UK post houses’ best recent work, from creating a luxury space cruiser to filming global superstars and a rebellious composer



VFX Jump

Jump was commissioned by the BBC to create the brand for this weekend morning politics show. The broadcaster didn’t want it to look like a news show or that it was coming from a news studio, but it still needed to have a connection with the news family.

It wanted the brand to be fresh, energetic and more conversational, while still containing a ripple of news branding. The BBC also wanted Laura Kuenssberg to appear in the opening sequence.

As well as the title sequence, wipes and end cards, Jump created the style for the programme graphics, headline sequence and Viz templates.

A big part of the delivery was the screens that feature as part of the set.

The work on these included animating backgrounds for the main interview and desk areas. The screens help to create a unique style for the set and the show.


Jump senior designer Sam Clarke says: “Our concept is based on Laura being our guide. She takes us on a journey past UK landmarks, just as she will through the subjects of the show. A simple line travels with her. The environment is light and featureless until Laura is present. There are landmarks from all the nations of the UK, and not just the obvious ones. We start with Westminster, as it is the main link with the political side of the show.

“The buildings are given shape by shadows that are cast as if light is emanating from Laura,” he continues. “The animating line fills in the detail representing the dialogue of the programme. It is loose and conversational rather than hard and intimidating.”

Russell Mann, technical director at Jump, adds: “The landscapes were created in C4D. An illustrator then made some 2D drawings over the top of them. These had to be painstakingly turned into vectors and then turned into 3D lines that still maintained the integrity of the original drawing.”

Laura was filmed against a green screen, using prop stairs and a leaf blower. To help the action fit the CG environments, Jump made an animatic with a simple 3D Laura before it did the shoot. Jump shot the green screen at a much higher resolution and higher frame rate than was needed to give it as much control over the action as possible.

“The set design took a lot of development as we had to get the landmarks in the right position so that the directors had enough freedom to frame guests how they wanted,” says Mann. “We didn’t want guests to be framed with a London Eye halo or Big Ben sticking out of their head.”


WATCH IT Disney+

OnSight delivered post-production for this concert film following global superstars BTS. It was overseen by post producer Joana Coelho, with colour by (freelance colourist) Steve Atkins.

Having the BTS production team based in South Korea created a new challenge for OnSight to ensure client input during the online process. To resolve this, OnSight colour graded the 4K Dolby Vision film in real time, streamed live from London to the BTS team in South Korea using Streambox.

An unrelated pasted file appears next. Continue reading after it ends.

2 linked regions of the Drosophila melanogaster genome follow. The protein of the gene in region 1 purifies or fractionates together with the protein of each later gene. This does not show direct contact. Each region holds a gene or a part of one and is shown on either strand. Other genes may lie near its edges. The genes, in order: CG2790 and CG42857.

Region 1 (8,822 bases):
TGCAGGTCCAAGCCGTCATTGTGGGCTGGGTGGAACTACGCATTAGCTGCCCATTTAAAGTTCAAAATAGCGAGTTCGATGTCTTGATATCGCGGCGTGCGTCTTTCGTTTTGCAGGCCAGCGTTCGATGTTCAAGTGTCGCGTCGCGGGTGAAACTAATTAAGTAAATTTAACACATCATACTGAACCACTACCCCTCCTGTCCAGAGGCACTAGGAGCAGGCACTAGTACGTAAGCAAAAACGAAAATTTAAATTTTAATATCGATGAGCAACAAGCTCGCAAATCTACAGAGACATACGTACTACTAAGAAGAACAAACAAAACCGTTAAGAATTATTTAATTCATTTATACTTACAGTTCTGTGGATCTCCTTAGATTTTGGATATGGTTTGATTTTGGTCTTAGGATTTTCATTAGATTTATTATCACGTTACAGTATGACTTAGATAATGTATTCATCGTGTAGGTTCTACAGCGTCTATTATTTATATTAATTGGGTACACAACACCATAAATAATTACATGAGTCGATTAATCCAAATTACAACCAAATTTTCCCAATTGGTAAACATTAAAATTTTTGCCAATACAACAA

OnSight senior online editor Adam Sample completed the finishing process, with Alfie Mitchell as edit assistant and Danielle Kidd as digital asset co-ordinator.

Atkins says: “The whole team at OnSight were really supportive at creating an effective solution for this grade. They put a lot of effort into researching and facilitating the process, choosing Streambox, which allowed us to remote grade live and direct to South Korea in real time. This proved an effective way to collaborate with the director and producer.”



This 60-minute documentary about the Oscar-winning composer Hans Zimmer was post-produced by Storm. The facility provided end-to-end post, including ingest, offline, online, grading, graphics, audio mix, QC and delivery.

A wide range of cameras were used, including the FX9, FS5, A7S, Blackmagic Pocket Cinema and iPhone. Storm also received several hours of 4K UHD performance footage filmed on various cameras, including Red. These were processed in different ways, with the Red footage transcoded in Resolve.


Storm provided a full hybrid set-up for the project (via Parsec), so the editors and edit producers had the option of working remotely. The dubbing mixer worked in Pro Tools to ensure the music was emphasised and that the source quality was as good as possible for the final film.

The online and grade was completed using DaVinci Resolve. The editor used Resolve Neural deinterlacer combined with noise reduction and also dipped into Fusion for invisible screen replacements.


PRODUCTION Pulse Films; Sister
WATCH IT Sky Atlantic

Produced by Pulse Films and Sister, this British action-crime drama series follows the struggles between rival gangs in London. It is loosely based on the 2006 video game of the same name. The Look completed post-production of the second series of the drama.

Colourists Thomas Urbye and Grace Weston worked with lead online editor Tom Boyle in UHD, HDR and SDR. Lead series director Corin Hardy asked The Look to carry through the series one look but also use its proprietary image tools, including digital grain, lens aberrations and RGB distortions, during certain fight sequences to give a tunnel-vision effect.


The grain tools were used across the project, controlled scene by scene using luminance keys to ensure a natural level throughout, without fizzing on skies or overly distracting on low-light scenes.

The series had more than 1,400 VFX shots from multiple vendors, which were reviewed on site during the grade, and also viewed live remotely in HDR on iPads. Dolby Vision v4 was used for the HDR to SDR conversions.